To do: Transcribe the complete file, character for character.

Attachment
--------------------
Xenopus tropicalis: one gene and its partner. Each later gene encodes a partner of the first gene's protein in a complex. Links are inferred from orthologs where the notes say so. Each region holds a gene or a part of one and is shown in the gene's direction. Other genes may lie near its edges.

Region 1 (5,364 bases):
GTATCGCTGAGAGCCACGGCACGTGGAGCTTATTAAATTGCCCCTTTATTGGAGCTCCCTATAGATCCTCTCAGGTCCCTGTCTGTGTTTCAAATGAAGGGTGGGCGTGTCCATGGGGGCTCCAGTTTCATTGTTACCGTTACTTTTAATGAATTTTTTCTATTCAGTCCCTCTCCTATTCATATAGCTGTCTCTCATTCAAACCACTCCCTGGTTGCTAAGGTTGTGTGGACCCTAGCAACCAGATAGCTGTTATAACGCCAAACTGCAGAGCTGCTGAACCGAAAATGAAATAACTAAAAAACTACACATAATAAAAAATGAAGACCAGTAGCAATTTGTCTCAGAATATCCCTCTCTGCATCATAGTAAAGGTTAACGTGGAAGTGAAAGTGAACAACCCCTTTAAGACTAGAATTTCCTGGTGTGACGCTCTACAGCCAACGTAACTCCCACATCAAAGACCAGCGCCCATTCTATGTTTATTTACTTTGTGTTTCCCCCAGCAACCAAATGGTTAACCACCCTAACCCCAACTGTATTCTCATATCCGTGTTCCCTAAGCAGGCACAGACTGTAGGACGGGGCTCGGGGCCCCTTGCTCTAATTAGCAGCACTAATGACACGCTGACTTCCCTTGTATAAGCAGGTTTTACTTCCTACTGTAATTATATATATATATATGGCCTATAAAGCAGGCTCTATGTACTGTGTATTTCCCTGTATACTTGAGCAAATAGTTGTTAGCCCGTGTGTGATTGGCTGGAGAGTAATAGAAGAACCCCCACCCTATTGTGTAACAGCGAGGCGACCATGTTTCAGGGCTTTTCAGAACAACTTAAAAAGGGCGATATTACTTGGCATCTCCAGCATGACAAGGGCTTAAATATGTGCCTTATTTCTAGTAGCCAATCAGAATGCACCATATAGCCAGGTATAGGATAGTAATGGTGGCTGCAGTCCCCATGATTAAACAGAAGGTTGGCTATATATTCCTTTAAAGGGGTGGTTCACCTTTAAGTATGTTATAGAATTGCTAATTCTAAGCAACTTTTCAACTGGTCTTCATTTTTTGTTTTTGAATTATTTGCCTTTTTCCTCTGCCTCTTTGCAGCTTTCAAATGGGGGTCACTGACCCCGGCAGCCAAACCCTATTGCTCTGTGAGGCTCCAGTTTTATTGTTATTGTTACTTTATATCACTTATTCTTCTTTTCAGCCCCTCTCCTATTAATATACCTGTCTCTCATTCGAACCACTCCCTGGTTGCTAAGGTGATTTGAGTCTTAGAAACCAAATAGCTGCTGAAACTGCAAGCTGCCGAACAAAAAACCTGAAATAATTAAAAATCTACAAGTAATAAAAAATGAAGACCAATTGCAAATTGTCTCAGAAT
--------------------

Xenopus tropicalis: one gene and its partner. Each later gene encodes a partner of the first gene's protein in a complex. Links are inferred from orthologs where the notes say so. Each region holds a gene or a part of one and is shown in the gene's direction. Other genes may lie near its edges.

Region 1 (5,364 bases):
GTATCGCTGAGAGCCACGGCACGTGGAGCTTATTAAATTGCCCCTTTATTGGAGCTCCCTATAGATCCTCTCAGGTCCCTGTCTGTGTTTCAAATGAAGGGTGGGCGTGTCCATGGGGGCTCCAGTTTCATTGTTACCGTTACTTTTAATGAATTTTTTCTATTCAGTCCCTCTCCTATTCATATAGCTGTCTCTCATTCAAACCACTCCCTGGTTGCTAAGGTTGTGTGGACCCTAGCAACCAGATAGCTGTTATAACGCCAAACTGCAGAGCTGCTGAACCGAAAATGAAATAACTAAAAAACTACACATAATAAAAAATGAAGACCAGTAGCAATTTGTCTCAGAATATCCCTCTCTGCATCATAGTAAAGGTTAACGTGGAAGTGAAAGTGAACAACCCCTTTAAGACTAGAATTTCCTGGTGTGACGCTCTACAGCCAACGTAACTCCCACATCAAAGACCAGCGCCCATTCTATGTTTATTTACTTTGTGTTTCCCCCAGCAACCAAATGGTTAACCACCCTAACCCCAACTGTATTCTCATATCCGTGTTCCCTAAGCAGGCACAGACTGTAGGACGGGGCTCGGGGCCCCTTGCTCTAATTAGCAGCACTAATGACACGCTGACTTCCCTTGTATAAGCAGGTTTTACTTCCTACTGTAATTATATATATATATATGGCCTATAAAGCAGGCTCTATGTACTGTGTATTTCCCTGTATACTTGAGCAAATAGTTGTTAGCCCGTGTGTGATTGGCTGGAGAGTAATAGAAGAACCCCCACCCTATTGTGTAACAGCGAGGCGACCATGTTTCAGGGCTTTTCAGAACAACTTAAAAAGGGCGATATTACTTGGCATCTCCAGCATGACAAGGGCTTAAATATGTGCCTTATTTCTAGTAGCCAATCAGAATGCACCATATAGCCAGGTATAGGATAGTAATGGTGGCTGCAGTCCCCATGATTAAACAGAAGGTTGGCTATATATTCCTTTAAAGGGGTGGTTCACCTTTAAGTATGTTATAGAATTGCTAATTCTAAGCAACTTTTCAACTGGTCTTCATTTTTTGTTTTTGAATTATTTGCCTTTTTCCTCTGCCTCTTTGCAGCTTTCAAATGGGGGTCACTGACCCCGGCAGCCAAACCCTATTGCTCTGTGAGGCTCCAGTTTTATTGTTATTGTTACTTTATATCACTTATTCTTCTTTTCAGCCCCTCTCCTATTAATATACCTGTCTCTCATTCGAACCACTCCCTGGTTGCTAAGGTGATTTGAGTCTTAGAAACCAAATAGCTGCTGAAACTGCAAGCTGCCGAACAAAAAACCTGAAATAATTAAAAATCTACAAGTAATAAAAAATGAAGACCAATTGCAAATTGTCTCAGAAT